Adam in Vietnam
I’m Adam and I have been working for a small sustainable development NGO in Hanoi, Vietnam.
MY FIRST IMPRESSIONS
My immediate impressions on the drive from the airport was how busy everything was with motorbikes everywhere, and how unbelievably hot and humid it was. I was lucky enough to arrive with some other volunteers so I was able to share this initial shock but you do get used to it fairly quickly.
My project was working with a local NGO that does not have many resources to help support their work within the development field. My role in the project was mainly to assist in developing project ideas and write funding applications to charitable foundations. I also worked with the local staff to improve their English and edit documents they had written in English.
MY HOSTING SITUATION
I lived in a large volunteer house just outside of Hanoi with around 25 other volunteers, which was also the office of ICYE-Vietnam.
A TYPICAL DAY FOR ME IS…
I usually woke up around 6:30am to have a relatively leisurely breakfast of bread and fruit before leaving to walk to the bus stop around 8:00am. It was around a 20 minute walk to the bus stop where I would catch the local bus into the city, which took around 30 minutes to reach the office I worked in.
I started work at 9:00am and generally worked straight through until lunch at midday, unless we had any meeting to go to. Lunch was served for everyone just down the street in the house of the director of my NGO and was excellent home cooked Vietnamese food. I finished work at 4pm before catching the bus back to the house where I could relax with the other volunteers before dinner, which again was good Vietnamese food. In the evenings we often went to the cinema or to the local shopping mall to pick up some essentials and enjoy the luxury of air conditioning.
WHAT I’VE BEEN UP TO WHEN I’M NOT VOLUNTEERING
There is no shortage of things to do in and around Hanoi. On the weekends I often stayed in the city centre with the other volunteers I lived with where it was much easier to enjoy the sights and the nightlife. I also had the chance to go on various trips during the weekends to place like Ha Long Bay, a UNESCO world heritage site that everyone has to see when they come to Vietnam. Vietnam has a lot of tourists so it is easy to sign up to trips during the weekends and it is generally very cheap.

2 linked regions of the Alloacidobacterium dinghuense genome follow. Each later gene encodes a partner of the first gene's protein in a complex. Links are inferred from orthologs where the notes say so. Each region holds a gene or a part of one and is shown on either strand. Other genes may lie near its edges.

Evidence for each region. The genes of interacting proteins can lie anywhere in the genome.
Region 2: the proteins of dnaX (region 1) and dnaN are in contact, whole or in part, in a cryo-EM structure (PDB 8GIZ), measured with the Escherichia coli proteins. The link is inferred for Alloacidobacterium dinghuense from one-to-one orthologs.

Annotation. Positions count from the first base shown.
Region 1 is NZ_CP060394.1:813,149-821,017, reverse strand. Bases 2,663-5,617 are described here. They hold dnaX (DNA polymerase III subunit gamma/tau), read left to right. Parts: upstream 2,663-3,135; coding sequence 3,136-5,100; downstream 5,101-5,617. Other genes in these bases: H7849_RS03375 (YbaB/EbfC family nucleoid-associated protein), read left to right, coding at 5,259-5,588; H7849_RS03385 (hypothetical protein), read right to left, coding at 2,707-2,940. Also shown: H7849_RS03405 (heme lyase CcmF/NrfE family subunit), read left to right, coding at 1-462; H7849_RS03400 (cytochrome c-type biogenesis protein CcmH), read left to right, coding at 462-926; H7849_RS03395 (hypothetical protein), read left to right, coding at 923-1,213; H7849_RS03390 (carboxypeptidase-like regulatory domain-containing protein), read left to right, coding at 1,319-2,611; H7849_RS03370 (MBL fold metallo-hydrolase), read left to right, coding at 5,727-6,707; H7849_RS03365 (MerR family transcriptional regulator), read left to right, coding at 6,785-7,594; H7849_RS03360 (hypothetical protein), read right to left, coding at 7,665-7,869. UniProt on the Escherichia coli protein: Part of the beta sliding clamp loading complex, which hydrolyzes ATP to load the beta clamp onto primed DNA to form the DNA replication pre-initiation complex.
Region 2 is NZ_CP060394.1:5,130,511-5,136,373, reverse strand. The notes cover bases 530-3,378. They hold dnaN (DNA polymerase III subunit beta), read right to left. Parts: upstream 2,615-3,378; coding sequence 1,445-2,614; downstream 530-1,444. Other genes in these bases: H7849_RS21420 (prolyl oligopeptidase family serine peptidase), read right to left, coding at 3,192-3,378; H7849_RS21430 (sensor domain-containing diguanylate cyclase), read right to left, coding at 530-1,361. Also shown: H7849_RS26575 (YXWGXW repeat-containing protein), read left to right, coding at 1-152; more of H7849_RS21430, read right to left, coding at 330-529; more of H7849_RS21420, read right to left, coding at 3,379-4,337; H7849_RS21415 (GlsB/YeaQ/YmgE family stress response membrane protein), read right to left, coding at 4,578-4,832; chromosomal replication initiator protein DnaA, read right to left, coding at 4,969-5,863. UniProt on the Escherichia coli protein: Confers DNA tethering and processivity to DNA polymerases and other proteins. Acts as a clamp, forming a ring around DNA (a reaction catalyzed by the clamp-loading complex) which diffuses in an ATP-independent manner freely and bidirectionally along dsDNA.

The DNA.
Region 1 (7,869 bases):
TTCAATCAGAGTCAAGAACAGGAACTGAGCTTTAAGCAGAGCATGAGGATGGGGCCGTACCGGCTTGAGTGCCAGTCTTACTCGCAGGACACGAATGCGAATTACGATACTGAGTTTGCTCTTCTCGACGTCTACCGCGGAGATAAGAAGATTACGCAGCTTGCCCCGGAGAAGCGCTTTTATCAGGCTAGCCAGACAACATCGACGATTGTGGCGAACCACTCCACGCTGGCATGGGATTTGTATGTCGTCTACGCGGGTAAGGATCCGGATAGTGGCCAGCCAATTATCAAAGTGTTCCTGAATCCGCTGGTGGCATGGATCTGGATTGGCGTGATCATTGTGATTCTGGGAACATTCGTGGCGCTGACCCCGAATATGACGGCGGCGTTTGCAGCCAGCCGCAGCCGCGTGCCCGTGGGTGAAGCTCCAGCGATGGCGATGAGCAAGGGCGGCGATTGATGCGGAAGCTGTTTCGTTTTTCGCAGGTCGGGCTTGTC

THE MOST DIFFICULT THING ABOUT LIVING & VOLUNTEERING IN VIETNAM
For me the most difficult thing about my time in Vietnam was those days when you just wanted to blend in because you were tired or missing home, but obviously been a very pale tall westerner made this essentially impossible. Even though Vietnam has a lot of tourists once you leave the main tourist spots you will rarely see another foreigner which makes you a source of constant fascination for local people and you will generally always get charged a higher price just because of the way you look which can be irritating. However on the whole I found Vietnamese people to be very friendly and generally they are just curious, often they just want a chance to practice their English.
THE BEST THING ABOUT LIVING AND VOLUNTEERING IN VIETNAM IS
This experience was a great way to really experience Vietnam and all it has to offer. I feel I would have enjoyed Vietnam a lot less if I had just come as a tourist. Some of my most interesting times were when I was on my way to work and you would get to see everyone going about their daily life in a way that is so different to Europe. I will never be surprised to see anything on the back of a motorbike again, be it roasted dogs or giant vases. It is a massive culture shock but once you get settled you will start to enjoy all the weird things you get to see. Also the food is absolutely amazing and ridiculously cheap and it is definitely worth experiencing Vietnam’s famous street food.
FROM MY VOLUNTEER PLACEMENT I LEARNT
I learnt a lot about myself during my placement and was surprised by how well I learnt to adapt to a culture that is so different to the one I am used to. This helps to boost your confidence a lot and makes me only want to travel more. I also learnt a lot about communication during my time, not just with Vietnamese people but also living in close quarters with people of many different nationalities really teaches how to express yourself in a way that everyone can understand. It is a real privilege to get to experience a country in this way and I would definitely do it again.